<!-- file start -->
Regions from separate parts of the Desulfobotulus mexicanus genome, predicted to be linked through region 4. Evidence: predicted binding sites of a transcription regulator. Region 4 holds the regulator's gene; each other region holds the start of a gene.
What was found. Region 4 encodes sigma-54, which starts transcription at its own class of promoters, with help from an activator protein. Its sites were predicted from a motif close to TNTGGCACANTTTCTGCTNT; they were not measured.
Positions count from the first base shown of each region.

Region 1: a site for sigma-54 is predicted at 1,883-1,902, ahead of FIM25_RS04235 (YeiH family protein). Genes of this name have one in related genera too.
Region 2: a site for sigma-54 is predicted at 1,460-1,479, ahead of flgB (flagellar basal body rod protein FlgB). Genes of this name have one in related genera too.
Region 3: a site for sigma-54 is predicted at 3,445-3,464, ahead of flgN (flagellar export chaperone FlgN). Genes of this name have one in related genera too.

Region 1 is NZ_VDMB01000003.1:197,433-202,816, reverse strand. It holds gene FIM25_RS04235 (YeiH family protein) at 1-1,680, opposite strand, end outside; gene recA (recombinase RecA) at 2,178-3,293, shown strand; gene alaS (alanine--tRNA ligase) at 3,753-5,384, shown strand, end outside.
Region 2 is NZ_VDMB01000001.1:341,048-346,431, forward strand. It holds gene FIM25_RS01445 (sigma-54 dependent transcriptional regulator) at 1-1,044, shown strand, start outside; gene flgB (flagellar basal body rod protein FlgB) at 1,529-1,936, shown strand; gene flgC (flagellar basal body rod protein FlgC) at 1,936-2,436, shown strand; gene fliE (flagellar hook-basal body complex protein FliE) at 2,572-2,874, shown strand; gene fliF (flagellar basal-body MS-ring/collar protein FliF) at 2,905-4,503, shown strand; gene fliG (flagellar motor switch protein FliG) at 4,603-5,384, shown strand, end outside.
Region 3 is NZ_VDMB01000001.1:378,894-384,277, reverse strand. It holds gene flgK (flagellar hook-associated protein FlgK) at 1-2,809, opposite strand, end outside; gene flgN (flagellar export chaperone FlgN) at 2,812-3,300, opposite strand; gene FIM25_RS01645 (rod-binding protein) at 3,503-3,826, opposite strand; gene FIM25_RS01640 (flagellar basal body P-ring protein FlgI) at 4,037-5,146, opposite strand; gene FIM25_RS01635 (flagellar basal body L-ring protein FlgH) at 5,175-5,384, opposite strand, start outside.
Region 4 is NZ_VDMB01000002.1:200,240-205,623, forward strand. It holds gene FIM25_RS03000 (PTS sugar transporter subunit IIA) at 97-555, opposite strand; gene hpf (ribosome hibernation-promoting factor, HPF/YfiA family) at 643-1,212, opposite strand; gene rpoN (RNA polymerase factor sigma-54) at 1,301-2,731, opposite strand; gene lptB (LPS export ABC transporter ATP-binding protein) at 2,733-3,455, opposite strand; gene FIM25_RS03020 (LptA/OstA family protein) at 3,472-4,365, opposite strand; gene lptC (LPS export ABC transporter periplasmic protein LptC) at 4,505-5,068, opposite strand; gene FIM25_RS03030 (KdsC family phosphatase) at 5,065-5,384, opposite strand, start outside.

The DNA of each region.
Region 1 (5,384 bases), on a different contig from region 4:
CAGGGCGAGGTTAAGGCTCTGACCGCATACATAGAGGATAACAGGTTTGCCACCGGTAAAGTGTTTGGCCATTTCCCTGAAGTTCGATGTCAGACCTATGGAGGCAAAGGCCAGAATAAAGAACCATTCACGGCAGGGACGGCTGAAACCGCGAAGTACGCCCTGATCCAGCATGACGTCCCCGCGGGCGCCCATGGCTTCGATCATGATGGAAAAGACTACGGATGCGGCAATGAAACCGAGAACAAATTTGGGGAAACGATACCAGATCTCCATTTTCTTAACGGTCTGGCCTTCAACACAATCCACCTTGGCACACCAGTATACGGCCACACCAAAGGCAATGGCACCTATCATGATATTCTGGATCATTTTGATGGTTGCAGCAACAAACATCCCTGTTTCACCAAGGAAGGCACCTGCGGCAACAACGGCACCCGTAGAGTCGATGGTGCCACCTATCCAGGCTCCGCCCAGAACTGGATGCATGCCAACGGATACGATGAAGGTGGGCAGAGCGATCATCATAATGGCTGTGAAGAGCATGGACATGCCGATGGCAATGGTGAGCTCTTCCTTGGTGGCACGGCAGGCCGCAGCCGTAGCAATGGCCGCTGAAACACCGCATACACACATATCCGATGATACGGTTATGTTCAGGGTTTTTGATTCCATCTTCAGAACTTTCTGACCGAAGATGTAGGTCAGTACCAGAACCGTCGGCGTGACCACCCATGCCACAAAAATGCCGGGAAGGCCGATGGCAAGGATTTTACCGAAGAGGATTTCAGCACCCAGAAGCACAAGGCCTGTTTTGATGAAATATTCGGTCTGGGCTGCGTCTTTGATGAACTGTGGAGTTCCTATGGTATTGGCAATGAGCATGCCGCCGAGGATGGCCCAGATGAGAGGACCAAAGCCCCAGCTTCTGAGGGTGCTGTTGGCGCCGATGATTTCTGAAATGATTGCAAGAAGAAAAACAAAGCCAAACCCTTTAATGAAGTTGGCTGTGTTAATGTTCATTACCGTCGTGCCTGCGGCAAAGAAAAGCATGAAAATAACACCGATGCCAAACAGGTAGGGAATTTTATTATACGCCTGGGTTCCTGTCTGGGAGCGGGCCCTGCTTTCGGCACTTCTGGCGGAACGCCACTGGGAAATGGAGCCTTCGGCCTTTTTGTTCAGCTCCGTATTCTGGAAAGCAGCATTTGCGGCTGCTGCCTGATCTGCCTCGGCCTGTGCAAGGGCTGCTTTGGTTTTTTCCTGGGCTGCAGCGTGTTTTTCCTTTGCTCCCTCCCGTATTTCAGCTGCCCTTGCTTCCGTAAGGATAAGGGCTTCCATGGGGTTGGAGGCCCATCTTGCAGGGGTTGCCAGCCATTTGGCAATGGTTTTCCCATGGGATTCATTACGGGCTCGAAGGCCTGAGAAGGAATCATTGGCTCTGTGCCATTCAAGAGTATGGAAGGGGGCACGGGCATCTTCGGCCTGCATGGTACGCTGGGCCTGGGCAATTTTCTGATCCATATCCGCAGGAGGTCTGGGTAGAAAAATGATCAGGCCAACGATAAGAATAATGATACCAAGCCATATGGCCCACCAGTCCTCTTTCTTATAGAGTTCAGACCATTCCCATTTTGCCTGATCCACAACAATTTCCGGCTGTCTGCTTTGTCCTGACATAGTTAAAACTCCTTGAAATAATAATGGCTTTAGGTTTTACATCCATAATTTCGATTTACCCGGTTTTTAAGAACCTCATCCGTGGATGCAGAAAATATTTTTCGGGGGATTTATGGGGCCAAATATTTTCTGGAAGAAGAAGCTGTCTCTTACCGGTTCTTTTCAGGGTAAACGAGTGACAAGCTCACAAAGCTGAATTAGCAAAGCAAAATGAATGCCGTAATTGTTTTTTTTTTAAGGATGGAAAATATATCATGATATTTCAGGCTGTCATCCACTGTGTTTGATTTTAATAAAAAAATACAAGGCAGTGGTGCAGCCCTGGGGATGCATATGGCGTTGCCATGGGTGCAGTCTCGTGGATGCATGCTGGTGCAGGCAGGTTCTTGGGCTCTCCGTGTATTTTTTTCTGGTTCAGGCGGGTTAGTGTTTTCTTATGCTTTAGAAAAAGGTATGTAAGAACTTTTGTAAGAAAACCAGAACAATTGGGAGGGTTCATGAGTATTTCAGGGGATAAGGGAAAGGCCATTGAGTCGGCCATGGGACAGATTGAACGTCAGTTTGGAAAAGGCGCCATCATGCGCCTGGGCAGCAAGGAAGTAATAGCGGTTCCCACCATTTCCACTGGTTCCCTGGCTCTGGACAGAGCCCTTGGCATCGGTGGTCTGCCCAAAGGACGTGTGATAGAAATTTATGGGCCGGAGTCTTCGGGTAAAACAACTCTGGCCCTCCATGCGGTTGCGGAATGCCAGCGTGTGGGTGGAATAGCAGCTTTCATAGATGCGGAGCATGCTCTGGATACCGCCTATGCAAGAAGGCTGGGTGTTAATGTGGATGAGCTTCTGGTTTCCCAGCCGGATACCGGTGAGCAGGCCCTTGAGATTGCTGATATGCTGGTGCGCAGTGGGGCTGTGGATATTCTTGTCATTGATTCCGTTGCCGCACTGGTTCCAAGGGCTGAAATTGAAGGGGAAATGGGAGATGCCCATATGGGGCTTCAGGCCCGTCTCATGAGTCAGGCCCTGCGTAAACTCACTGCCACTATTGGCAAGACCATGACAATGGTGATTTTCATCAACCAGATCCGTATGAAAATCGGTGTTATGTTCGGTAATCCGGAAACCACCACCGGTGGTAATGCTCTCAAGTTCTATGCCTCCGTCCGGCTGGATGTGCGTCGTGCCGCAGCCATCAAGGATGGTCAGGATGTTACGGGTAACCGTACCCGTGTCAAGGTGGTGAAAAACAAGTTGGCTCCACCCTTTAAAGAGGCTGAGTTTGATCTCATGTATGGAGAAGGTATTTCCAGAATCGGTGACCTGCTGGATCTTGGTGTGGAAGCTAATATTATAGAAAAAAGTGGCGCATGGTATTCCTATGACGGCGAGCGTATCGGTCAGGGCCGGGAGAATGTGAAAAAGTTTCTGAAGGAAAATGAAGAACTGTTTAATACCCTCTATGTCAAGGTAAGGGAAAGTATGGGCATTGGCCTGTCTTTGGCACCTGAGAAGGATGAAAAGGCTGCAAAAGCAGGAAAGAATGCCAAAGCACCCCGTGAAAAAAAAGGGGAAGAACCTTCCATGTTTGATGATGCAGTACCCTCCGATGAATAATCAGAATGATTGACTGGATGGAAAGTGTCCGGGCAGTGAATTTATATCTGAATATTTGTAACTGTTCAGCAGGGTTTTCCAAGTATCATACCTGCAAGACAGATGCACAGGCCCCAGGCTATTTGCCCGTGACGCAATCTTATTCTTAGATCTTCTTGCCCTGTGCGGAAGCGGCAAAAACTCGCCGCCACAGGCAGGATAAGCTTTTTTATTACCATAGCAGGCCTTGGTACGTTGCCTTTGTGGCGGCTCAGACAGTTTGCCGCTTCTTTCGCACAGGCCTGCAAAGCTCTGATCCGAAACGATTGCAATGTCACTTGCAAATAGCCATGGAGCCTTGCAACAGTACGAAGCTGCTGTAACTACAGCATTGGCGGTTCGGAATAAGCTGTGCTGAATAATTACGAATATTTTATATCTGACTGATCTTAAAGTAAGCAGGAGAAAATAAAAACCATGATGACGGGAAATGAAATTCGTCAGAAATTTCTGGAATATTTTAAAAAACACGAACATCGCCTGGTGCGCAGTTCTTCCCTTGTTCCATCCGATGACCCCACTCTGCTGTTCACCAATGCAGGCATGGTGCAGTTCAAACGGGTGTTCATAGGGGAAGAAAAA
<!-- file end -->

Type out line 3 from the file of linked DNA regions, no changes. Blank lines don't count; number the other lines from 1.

Positions count from the first base shown of each region.